Amberley Working Museum

Moving on to the telephony area, once again there are far more things to show you than I have space for.

All the images are clickable for a larger version. Use 'Back' to return here.
Page 1 - Entrance and Telegraphy
Page 3 - Insulators, Vehicles and outdoor exhibits


Strowger exchange This small Strowger exchange is fully working and the attached telephones are able to step the selectors.

The exchange test desk with the technician in familiar brown dust coat. Some nice authentic touches here - the enamel lamp shades and waste paper bin.

Test desk


The 'Hello Girls' toiling at the switchboard while the frosty-faced supervisor keeps her eagle eye on them.

Next are some early telephone instruments that I haven't photographed before. This telephone dated 1879-80 uses a Blake transmitter. The bell on top looks something of an afterthought.

Telephone with Blake transmitter

Wall telephone

This wall telephone appears also to use a Blake transmitter. The design is not very ergonomic. You must either have to bend down to speak or reach up very high to wind the magneto. At least the battery box is sensibly at the bottom. The red stripe on the receiver looks like PVC tape - probably not original.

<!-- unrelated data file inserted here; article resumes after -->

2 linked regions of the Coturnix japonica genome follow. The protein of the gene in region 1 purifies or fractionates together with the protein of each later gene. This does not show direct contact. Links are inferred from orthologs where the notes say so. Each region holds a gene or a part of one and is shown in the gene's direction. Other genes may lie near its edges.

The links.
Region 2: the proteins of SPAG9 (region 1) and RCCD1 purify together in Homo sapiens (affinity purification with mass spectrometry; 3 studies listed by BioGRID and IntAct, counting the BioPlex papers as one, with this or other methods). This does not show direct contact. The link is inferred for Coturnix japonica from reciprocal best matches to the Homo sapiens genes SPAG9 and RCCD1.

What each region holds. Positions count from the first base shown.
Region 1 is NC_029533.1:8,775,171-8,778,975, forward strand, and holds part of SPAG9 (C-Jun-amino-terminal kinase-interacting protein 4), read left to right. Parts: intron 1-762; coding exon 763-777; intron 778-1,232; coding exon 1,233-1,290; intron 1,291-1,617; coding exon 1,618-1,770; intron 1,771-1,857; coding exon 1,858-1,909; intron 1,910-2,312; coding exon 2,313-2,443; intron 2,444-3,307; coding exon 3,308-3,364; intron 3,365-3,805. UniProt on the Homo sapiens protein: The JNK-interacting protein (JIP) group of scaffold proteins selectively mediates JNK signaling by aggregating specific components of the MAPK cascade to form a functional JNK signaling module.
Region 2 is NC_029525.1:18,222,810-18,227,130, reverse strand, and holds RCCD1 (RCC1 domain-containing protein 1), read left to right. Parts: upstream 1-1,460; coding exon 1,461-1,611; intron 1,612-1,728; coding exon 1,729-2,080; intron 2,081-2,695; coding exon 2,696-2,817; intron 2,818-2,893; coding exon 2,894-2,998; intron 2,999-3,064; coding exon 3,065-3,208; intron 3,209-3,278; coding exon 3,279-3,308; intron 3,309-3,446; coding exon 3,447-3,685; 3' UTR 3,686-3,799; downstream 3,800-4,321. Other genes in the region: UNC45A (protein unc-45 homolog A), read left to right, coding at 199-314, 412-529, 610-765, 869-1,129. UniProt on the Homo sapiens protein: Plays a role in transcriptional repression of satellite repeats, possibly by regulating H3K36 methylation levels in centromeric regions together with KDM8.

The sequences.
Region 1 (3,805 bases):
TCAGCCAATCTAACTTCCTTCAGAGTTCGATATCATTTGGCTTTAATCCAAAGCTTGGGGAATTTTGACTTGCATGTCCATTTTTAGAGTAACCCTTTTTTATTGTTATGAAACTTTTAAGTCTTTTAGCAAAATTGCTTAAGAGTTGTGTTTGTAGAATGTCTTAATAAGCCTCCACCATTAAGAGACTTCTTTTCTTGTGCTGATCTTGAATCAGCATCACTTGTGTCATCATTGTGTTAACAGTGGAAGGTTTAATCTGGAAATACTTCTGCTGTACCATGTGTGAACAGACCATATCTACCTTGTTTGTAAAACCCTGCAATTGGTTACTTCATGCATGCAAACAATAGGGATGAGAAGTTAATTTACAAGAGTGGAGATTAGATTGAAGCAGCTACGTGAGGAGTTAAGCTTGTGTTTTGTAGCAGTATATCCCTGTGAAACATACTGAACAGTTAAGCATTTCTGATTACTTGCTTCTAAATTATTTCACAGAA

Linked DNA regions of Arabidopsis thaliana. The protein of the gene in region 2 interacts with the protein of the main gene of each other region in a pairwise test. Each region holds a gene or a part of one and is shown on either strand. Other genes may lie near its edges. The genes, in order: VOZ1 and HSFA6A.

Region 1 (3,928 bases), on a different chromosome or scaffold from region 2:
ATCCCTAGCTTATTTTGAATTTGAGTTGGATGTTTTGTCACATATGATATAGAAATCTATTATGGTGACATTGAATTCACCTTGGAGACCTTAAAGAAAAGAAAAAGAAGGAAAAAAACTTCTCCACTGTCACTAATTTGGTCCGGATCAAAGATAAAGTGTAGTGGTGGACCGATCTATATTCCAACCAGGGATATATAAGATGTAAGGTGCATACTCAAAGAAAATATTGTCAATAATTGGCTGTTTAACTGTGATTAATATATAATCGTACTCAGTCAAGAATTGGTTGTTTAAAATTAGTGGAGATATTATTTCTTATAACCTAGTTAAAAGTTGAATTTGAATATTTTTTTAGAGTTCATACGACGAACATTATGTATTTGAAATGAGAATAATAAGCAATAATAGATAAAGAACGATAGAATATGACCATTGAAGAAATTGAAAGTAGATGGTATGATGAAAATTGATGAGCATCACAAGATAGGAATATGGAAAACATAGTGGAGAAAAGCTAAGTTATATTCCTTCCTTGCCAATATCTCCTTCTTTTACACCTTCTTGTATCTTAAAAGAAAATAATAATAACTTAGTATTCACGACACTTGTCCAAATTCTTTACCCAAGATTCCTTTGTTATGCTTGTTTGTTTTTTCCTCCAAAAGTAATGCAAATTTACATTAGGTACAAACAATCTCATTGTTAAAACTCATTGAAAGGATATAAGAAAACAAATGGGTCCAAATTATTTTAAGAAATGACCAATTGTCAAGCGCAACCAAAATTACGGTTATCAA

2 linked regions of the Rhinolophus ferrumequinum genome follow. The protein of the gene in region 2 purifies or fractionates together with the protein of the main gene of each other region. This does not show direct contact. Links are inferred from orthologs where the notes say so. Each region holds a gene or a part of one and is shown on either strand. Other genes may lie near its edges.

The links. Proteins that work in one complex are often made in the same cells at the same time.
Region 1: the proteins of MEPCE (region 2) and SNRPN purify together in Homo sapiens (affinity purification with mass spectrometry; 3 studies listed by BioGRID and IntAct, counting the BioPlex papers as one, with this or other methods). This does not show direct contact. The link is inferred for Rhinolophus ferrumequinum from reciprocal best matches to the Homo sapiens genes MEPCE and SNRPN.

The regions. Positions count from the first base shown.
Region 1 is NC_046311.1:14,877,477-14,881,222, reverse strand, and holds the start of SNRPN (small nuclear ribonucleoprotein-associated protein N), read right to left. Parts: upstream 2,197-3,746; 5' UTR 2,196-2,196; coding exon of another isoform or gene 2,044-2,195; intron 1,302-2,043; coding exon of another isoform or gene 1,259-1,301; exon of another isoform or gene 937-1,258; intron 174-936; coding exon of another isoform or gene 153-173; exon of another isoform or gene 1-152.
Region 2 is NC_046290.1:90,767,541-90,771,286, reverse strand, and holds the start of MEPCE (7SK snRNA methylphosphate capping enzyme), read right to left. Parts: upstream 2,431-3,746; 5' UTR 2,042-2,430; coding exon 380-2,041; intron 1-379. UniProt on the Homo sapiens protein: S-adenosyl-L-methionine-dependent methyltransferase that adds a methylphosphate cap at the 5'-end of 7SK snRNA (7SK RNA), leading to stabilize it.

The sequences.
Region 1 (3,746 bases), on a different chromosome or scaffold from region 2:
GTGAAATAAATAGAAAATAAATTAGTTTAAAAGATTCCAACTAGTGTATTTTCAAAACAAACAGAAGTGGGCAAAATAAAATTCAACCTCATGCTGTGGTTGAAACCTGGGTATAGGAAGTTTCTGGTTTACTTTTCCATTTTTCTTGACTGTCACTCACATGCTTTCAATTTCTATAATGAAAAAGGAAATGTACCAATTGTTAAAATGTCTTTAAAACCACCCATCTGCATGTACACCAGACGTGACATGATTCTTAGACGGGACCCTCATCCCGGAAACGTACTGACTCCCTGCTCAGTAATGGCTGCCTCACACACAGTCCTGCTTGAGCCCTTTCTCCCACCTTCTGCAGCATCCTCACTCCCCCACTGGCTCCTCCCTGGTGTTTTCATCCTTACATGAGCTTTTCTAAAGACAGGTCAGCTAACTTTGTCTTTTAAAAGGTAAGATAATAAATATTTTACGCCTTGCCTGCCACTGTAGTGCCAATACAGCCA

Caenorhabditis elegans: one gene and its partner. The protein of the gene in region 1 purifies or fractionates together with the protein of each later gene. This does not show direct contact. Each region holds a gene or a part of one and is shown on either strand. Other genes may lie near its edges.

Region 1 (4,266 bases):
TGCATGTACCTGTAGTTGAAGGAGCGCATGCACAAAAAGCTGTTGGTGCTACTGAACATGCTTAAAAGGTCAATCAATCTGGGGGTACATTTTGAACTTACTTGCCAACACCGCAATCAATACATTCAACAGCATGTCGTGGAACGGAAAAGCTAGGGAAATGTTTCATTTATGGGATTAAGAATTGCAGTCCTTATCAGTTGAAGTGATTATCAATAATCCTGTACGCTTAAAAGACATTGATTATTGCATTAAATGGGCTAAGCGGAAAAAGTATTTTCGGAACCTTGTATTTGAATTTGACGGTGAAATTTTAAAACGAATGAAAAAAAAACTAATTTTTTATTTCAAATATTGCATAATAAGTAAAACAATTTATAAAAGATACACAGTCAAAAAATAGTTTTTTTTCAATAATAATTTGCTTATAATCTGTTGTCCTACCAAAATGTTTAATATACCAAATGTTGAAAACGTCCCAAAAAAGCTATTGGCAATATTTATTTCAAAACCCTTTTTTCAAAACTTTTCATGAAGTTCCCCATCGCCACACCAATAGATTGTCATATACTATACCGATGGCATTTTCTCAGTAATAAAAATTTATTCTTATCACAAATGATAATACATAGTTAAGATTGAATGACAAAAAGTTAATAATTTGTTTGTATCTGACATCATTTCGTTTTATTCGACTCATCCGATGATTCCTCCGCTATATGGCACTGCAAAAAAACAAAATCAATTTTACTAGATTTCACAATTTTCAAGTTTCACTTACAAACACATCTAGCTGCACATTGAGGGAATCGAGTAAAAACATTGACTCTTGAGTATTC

This intercom uses what proclaims itself as Johnson's transmitter. With the watch receiver at its side it has a very neat appearance.

Intercom with Johnson transmitter

Hull Corporation wall telephone

This Hull Coporation wall telephone looks immaculate in polished wood, complete with transfers, writing shelf and Ericsson-style handset.

Not all the telephones are as old as the previous ones. There is a complete wall-full of phones up to recent times. I was particularly taken by this red leather-bound trimphone.

Leather trimphone

Bell display

Almost every conceivable type of bell used in telephone practice was on display. The younger visitors (and some not so young) had fun pressing the buttons to make them ring.

The next page shows the remainder of the indoor items and some outdoor exhibits.

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Collection: Amberley Working Museum, Pictures © 2006, text © 2007 Sam Hallas.

Telecomms Index